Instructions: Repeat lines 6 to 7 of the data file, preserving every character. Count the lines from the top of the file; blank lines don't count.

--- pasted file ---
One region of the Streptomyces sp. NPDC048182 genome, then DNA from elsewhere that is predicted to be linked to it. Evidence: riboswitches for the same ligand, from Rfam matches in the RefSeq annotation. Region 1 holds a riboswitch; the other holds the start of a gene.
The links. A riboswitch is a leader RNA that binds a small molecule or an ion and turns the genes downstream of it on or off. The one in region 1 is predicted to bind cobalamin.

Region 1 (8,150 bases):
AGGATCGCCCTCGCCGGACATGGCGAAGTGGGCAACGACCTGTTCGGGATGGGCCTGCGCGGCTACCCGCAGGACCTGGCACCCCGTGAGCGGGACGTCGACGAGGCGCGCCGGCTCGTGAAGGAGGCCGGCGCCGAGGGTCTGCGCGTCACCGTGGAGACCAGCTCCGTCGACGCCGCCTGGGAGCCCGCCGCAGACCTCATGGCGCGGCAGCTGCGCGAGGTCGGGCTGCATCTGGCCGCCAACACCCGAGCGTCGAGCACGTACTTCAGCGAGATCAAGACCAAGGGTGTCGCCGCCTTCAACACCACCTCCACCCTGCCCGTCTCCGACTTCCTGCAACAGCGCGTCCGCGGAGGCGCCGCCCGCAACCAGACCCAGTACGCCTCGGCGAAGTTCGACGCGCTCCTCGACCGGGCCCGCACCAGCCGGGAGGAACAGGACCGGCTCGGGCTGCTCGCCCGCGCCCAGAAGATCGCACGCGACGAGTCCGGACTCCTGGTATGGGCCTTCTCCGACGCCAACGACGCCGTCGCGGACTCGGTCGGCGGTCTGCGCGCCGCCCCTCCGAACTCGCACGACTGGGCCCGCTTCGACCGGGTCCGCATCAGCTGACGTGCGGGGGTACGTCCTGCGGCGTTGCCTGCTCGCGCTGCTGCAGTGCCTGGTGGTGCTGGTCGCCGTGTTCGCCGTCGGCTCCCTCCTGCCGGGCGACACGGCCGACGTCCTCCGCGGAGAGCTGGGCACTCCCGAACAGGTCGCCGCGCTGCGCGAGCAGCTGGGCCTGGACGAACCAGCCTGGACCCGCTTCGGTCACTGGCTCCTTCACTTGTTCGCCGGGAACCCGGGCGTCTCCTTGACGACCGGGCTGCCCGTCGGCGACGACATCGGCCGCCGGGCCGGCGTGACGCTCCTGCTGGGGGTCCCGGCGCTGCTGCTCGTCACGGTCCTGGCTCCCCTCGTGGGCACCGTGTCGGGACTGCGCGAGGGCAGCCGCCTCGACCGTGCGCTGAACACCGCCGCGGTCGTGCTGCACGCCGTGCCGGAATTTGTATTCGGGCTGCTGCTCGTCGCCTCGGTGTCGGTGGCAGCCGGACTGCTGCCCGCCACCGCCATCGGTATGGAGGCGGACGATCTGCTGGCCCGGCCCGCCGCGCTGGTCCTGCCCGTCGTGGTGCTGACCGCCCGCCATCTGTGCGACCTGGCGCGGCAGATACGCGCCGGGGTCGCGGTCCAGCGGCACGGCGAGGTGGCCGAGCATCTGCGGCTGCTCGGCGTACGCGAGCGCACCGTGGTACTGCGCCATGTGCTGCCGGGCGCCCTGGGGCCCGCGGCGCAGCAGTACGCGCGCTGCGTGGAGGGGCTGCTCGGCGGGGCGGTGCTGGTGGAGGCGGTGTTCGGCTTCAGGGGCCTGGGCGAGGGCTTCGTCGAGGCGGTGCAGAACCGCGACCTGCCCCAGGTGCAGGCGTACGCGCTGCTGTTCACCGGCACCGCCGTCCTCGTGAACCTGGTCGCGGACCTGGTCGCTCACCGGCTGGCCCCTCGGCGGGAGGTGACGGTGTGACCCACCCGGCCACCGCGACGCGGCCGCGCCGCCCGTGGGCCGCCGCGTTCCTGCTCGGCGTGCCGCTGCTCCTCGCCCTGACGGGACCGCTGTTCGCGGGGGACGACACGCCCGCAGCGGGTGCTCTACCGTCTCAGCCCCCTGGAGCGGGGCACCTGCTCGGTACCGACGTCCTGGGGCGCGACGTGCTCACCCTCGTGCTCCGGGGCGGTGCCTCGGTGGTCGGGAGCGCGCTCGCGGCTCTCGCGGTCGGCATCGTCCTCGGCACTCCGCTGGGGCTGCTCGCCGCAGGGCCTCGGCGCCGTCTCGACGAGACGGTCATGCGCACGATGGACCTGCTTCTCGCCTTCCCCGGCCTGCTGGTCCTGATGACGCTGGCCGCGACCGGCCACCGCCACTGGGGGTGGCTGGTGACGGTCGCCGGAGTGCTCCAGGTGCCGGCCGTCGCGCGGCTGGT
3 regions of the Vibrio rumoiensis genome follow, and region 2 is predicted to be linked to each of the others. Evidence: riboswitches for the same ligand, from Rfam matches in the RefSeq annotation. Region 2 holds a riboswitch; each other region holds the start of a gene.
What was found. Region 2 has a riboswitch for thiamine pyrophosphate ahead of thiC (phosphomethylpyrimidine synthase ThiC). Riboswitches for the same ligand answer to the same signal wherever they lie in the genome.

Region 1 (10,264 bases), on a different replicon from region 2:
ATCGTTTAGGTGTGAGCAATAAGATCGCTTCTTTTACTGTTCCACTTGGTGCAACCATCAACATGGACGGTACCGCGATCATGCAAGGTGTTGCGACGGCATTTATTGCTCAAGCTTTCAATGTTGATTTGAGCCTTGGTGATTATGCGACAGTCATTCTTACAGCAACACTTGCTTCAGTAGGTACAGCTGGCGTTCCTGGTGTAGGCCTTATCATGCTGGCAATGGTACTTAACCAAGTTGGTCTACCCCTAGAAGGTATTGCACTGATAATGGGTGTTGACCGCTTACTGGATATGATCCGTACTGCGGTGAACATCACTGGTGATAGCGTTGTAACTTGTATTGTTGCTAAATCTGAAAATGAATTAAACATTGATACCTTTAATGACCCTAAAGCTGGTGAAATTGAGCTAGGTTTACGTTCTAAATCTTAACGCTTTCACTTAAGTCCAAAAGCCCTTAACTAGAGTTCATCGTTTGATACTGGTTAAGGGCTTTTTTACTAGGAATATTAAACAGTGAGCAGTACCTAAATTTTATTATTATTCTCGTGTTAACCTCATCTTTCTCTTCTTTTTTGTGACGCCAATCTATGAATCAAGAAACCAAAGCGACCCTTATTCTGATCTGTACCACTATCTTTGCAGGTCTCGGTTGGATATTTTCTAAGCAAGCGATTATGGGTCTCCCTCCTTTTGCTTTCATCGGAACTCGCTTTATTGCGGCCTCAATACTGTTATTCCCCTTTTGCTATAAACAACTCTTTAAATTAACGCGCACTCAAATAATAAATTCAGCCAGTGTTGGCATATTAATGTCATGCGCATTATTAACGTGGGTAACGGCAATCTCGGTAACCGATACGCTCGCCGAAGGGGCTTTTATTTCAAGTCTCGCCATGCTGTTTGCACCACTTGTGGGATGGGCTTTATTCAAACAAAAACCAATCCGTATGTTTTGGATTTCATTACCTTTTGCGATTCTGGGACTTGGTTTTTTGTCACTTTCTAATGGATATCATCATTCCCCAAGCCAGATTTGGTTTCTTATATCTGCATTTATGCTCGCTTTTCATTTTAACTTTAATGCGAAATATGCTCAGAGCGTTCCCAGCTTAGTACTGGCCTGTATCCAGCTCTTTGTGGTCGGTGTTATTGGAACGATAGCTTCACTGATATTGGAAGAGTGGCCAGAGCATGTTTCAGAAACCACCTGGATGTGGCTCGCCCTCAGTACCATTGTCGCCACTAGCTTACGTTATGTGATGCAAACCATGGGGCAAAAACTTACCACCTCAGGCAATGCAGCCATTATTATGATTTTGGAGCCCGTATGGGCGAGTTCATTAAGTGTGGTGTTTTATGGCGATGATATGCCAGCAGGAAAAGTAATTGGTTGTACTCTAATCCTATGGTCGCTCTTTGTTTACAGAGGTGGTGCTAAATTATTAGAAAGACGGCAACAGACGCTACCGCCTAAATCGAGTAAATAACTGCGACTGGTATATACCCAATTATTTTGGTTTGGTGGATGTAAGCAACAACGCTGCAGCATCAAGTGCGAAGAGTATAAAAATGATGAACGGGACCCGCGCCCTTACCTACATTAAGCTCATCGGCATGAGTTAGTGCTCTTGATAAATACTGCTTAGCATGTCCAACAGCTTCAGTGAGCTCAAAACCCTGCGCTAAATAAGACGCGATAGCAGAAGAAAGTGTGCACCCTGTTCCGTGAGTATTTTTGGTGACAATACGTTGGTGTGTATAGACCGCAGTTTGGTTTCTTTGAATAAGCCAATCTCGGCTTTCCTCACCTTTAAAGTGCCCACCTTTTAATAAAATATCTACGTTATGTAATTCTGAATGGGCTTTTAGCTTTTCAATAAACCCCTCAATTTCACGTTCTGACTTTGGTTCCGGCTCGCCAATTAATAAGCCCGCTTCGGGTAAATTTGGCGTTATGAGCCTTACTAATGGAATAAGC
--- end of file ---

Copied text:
What was found. Region 2 has a riboswitch for thiamine pyrophosphate ahead of thiC (phosphomethylpyrimidine synthase ThiC). Riboswitches for the same ligand answer to the same signal wherever they lie in the genome.

Region 1 (10,264 bases), on a different replicon from region 2: